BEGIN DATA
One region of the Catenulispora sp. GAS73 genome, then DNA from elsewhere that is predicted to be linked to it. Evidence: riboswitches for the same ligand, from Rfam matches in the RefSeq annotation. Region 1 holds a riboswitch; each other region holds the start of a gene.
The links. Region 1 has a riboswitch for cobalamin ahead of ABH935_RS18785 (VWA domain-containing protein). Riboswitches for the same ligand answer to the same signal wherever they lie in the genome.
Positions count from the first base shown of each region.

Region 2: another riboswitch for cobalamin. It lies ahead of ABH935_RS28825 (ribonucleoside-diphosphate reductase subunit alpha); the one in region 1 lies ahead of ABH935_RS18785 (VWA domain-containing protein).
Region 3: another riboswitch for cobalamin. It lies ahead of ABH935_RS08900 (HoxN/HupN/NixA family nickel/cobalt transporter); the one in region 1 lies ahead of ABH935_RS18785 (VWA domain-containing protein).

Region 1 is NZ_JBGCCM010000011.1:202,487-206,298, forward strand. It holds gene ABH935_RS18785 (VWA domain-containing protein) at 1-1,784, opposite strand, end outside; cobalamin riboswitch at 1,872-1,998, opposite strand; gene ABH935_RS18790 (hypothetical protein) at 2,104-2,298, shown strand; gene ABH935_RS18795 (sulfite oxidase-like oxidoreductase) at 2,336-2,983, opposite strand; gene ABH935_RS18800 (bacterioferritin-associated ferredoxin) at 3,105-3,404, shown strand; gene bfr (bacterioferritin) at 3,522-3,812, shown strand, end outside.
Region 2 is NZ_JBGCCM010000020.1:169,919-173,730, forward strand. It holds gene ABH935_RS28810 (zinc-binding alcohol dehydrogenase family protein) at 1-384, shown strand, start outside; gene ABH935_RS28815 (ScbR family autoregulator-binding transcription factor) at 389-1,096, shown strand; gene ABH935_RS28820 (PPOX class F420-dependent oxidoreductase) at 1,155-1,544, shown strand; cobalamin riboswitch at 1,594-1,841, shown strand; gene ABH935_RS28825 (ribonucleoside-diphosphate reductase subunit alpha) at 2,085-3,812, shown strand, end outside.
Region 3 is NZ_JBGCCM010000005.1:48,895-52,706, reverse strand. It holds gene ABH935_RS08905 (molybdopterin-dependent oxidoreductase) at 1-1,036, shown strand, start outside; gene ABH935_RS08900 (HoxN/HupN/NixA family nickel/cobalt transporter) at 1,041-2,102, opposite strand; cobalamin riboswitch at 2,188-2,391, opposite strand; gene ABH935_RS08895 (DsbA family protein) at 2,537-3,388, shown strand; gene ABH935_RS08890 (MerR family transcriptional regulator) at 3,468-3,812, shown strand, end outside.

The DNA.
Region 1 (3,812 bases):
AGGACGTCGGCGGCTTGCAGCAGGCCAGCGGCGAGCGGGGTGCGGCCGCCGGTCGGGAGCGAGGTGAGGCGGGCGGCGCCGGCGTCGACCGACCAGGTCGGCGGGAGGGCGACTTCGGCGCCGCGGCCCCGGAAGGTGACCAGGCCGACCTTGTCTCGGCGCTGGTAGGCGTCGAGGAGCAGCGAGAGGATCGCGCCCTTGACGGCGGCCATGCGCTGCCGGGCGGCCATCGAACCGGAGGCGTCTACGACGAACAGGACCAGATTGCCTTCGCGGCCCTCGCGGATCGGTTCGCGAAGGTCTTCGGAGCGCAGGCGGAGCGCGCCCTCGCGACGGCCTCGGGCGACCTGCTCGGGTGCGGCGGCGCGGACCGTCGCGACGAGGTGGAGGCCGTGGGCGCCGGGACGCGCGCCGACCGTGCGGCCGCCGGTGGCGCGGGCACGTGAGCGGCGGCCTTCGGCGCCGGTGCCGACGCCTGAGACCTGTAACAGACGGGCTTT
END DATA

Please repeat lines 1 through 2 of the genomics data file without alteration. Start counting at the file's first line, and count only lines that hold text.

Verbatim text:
One region of the Catenulispora sp. GAS73 genome, then DNA from elsewhere that is predicted to be linked to it. Evidence: riboswitches for the same ligand, from Rfam matches in the RefSeq annotation. Region 1 holds a riboswitch; each other region holds the start of a gene.
The links. Region 1 has a riboswitch for cobalamin ahead of ABH935_RS18785 (VWA domain-containing protein). Riboswitches for the same ligand answer to the same signal wherever they lie in the genome.